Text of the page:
Judging the Royals

Lee Judge: How I got hit with a fungo in the frying pan

Can Royals Rusty Kuntz hit a frying pan with a fungo?

Known for his accuracy with a fungo bat, Kansas City Royals first-base coach Rusty Kuntz was asked to show his skills by hitting fungos to Kansas City Star writer Lee Judge with a frying pan and without moving.
Up Next
Known for his accuracy with a fungo bat, Kansas City Royals first-base coach Rusty Kuntz was asked to show his skills by hitting fungos to Kansas City Star writer Lee Judge with a frying pan and without moving.

It all started when Royals outfield coach Rusty Kuntz was showing some of us his fungo bat. (And if that sounded dirty that’s on you, not me.)

Just in case you don’t know: a fungo bat is lighter than a baseball bat and is used to hit grounders and fly balls to players during practice.

Where were we?

Oh, yeah … Rusty was showing us his fungo bat and explaining that some fungo bats are shorter and lighter and used for hitting grounders to infielders, and some fungo bats are longer and heavier and used to hit fly balls to outfielders.

I wanted to know how accurate Rusty was while hitting fungos and he told me he could hit a fly ball to an outfielder and the outfielder wouldn’t have to move his feet to catch it.

So I asked him to prove it.

That’s when Brad Fanning — 610 Radio sports-talk-show guy and all-around irritant — chipped in and said I should go stand in the outfield and see if Rusty could hit me with a fly ball, and Brad did mean “hit me.” I’d put on catcher’s gear and wouldn’t try to catch the ball; I would just let it hit me.

Which I had to admit sounded like a pretty funny idea.

So now I was thinking about where a fly ball could hit me and hurt me if I was wearing catcher’s gear. And if your mind went south of the border, we think alike.

I brought a baseball glove to spring training just in case we did any how-to videos, but didn’t think about bringing a protective cup. So I began to consider what I could jam down my pants as protection and started to search the condo Rustin Dodd, John Sleezer and I are staying in.

Eureka … a frying pan!

I went through the condo’s cupboards and found a frying pan just the right size.

The next morning I went to the Royals’ clubhouse intent on scoring some catcher’s gear, but you don’t borrow that kind of thing from a player. Rule number one: never touch a player’s stuff.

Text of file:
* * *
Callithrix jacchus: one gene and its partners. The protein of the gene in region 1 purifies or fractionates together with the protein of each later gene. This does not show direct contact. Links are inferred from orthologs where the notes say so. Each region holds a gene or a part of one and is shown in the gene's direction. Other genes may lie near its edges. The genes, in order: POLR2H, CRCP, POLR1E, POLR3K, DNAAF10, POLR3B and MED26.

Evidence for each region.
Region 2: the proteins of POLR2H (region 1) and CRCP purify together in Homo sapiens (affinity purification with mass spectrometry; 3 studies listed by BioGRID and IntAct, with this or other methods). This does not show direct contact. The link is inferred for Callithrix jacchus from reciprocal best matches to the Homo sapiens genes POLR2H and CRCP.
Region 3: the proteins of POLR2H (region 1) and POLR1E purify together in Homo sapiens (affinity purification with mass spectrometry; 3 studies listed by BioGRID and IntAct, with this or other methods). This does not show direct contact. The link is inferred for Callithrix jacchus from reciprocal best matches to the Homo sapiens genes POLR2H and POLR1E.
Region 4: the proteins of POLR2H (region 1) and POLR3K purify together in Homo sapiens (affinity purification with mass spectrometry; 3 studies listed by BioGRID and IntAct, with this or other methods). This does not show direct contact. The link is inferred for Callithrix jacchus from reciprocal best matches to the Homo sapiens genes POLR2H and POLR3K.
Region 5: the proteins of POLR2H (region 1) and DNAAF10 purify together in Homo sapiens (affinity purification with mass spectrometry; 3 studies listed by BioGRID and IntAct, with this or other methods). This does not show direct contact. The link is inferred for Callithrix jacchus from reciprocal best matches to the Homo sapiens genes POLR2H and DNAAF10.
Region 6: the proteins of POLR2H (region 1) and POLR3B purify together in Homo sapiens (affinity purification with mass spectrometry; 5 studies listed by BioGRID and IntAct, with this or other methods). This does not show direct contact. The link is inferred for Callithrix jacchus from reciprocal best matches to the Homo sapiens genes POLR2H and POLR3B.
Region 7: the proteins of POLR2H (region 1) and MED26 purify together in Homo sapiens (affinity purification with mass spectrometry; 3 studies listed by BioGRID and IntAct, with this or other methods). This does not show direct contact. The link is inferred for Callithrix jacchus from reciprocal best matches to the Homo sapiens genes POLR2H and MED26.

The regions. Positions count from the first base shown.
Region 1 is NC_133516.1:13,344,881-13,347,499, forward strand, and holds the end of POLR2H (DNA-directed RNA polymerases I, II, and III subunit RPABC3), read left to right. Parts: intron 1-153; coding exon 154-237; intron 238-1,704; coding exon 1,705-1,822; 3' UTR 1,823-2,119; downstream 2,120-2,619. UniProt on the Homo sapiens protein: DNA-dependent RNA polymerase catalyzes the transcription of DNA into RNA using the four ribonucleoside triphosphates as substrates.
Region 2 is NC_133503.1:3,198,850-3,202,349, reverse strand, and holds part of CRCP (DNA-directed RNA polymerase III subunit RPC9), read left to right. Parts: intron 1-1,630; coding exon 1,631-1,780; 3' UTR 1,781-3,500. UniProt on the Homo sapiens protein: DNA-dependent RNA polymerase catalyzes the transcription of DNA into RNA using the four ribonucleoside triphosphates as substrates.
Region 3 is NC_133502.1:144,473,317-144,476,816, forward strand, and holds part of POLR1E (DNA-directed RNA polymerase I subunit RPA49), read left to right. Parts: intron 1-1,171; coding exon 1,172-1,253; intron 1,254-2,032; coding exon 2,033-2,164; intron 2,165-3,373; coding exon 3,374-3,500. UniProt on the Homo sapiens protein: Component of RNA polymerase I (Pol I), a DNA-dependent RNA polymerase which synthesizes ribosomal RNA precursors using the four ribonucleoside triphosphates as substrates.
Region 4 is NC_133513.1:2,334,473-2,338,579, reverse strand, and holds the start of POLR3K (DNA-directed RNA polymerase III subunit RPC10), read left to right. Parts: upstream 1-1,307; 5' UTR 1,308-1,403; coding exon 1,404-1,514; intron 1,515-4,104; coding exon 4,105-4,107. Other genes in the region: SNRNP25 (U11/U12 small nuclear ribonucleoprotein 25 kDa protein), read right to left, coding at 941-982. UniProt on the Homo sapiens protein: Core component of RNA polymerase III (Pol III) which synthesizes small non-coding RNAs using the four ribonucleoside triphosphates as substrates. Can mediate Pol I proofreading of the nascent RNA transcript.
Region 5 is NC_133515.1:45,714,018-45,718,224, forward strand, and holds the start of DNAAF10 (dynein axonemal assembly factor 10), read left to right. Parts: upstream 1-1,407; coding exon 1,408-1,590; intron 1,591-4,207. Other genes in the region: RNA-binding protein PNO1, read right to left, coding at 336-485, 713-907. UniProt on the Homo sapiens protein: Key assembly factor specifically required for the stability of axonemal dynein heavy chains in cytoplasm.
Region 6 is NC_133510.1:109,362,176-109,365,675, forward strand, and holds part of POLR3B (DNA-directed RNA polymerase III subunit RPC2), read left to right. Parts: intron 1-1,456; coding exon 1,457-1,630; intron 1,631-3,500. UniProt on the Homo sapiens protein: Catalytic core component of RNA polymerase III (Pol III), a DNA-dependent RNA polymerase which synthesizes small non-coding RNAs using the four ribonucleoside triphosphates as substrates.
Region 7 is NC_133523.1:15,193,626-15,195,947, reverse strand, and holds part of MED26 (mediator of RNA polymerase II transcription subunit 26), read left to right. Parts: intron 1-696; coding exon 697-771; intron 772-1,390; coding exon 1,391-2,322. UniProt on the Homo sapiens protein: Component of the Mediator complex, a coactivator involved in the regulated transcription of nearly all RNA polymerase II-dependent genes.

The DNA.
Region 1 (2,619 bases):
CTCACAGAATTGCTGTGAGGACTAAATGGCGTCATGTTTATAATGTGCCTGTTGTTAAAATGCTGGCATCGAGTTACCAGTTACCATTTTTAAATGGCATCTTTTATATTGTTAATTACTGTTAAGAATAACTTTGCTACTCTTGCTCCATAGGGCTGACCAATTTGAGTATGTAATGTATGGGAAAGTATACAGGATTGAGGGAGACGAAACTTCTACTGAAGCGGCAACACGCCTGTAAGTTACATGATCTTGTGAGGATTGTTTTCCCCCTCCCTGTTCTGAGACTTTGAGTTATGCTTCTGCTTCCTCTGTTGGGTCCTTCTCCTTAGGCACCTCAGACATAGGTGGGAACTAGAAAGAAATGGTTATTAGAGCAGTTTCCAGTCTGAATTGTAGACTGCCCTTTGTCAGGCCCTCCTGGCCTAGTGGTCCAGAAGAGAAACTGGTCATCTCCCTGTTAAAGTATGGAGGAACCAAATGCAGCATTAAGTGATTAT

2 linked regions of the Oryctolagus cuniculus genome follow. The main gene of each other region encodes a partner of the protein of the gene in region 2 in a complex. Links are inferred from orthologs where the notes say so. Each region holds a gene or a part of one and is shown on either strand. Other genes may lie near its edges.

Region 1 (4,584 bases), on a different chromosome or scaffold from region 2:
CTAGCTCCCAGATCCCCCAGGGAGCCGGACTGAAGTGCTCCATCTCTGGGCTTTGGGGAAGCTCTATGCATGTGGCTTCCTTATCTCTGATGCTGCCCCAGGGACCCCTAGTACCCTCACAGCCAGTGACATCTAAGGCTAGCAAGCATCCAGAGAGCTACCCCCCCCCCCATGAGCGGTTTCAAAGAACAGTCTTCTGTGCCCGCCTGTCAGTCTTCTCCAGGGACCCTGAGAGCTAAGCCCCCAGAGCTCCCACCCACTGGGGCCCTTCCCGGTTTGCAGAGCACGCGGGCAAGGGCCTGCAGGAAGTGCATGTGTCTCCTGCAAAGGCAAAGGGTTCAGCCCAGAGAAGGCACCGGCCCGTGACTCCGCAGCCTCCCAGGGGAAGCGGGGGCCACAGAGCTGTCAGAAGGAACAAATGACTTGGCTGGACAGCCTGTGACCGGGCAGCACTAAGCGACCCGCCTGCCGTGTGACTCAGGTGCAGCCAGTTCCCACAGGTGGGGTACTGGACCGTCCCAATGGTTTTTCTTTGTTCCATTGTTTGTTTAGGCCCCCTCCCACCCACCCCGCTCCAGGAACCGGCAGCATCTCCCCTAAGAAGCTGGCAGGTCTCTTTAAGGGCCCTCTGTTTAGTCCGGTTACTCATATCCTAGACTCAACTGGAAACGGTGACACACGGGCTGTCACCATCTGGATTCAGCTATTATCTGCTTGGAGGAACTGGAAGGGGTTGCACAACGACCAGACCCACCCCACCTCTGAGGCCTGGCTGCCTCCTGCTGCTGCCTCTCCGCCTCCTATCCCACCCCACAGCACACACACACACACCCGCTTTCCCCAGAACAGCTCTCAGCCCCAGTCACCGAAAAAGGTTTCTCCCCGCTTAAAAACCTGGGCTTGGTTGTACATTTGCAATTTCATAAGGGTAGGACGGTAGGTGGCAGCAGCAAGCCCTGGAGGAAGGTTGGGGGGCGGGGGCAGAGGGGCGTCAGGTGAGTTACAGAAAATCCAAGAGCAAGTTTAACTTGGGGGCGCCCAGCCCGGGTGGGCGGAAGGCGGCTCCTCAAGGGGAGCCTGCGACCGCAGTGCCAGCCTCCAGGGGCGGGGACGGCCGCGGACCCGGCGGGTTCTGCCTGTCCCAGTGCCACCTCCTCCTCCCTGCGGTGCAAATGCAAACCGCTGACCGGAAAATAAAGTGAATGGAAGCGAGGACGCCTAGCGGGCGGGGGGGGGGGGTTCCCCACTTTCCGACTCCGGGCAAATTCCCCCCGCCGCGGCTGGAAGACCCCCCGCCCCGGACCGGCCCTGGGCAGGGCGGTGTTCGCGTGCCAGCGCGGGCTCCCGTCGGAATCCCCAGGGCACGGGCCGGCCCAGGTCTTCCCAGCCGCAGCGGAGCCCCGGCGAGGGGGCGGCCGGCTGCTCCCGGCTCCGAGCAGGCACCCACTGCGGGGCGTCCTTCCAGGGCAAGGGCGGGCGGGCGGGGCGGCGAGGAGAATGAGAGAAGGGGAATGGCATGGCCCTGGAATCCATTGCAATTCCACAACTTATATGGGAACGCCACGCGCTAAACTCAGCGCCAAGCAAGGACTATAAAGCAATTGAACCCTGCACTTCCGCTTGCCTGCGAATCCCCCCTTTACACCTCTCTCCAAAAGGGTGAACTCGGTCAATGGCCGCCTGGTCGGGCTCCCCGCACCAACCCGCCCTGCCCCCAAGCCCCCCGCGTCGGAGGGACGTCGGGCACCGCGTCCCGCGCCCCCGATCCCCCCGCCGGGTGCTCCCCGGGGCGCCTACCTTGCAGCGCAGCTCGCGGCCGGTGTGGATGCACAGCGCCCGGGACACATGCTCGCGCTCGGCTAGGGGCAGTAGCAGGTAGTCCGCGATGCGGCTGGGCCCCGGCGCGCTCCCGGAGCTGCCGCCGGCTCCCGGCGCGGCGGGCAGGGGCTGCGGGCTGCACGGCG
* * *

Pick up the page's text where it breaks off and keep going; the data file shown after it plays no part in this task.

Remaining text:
Players don’t get much privacy and they guard what little they have. Their lockers are sacred; you never touch anything in one and probably shouldn’t even stare at what they have in there. If that seems odd, think how you would feel if a stranger stood outside your living room window and checked out your flat-screen TV and the pictures on your walls. It would probably feel a bit creepy.

So I was looking for the equipment manager to see if I could borrow some spare catcher’s gear when I saw Rusty and explained what I was up to. Rusty said he’d thought about it and didn’t want to hit me with a fungo; instead he thought I should just stand still without moving my feet and catch the ball if it was going to hit me. I said that was a great idea except for the part where I would actually have to catch the ball.

Nevertheless, that was the plan.

I wear a GoPro, a Shoeless Joe and a Green Light

Sleezer is the Star photographer responsible for many of the sensational sports pictures you see on this website and in the pages of the paper. He has a lot of cool toys for taking pictures, and one of those toys is a GoPro camera. If you’ve watched the video, that’s what you see strapped to my chest.

He wanted to get some video from my point of view, but his GoPro had problems; every time I moved, it would flop down and provide an excellent view of my stomach.

We figured we’d try it anyway, so I walked to the outfield wearing the GoPro and a Shoeless Joe baseball glove. I tried to jog, but that’s not easy with an 8-inch, non-stick Green Lite frying pan shoved down the front of your pants. (And thank God it was non-stick.)

Rusty told me where to stand and then started hitting fungos at me. The deal was I couldn’t move my feet.

Rusty then asked me to give him a target, and I pointed to the frying pan; the next fungo one-hopped and hit me in the Green Light.

So what have we learned?

First: Spring training is long and boring and that means a reporter who’s willing to get hit in the frying pan with a fungo is a welcome distraction.

Second: I’m no brighter now than I was when I intentionally got hit by a 92 mph slider.

Third: If you rent a condo, you might not want to use the cookware provided. Who knows where it’s been?

In conclusion I have to say I really hope you enjoyed the video and the story behind it. I also hope the condo owners don’t read this story, or The Star might not get its deposit back.

But let’s end this on a positive note: If you ever need to shove a frying pan down your pants, I’d suggest a Green Light.

(The Shoeless Joe baseball glove company probably isn’t going to offer me an endorsement contract, but if the people who make Green Light frying pans want to talk business, I’m all ears.)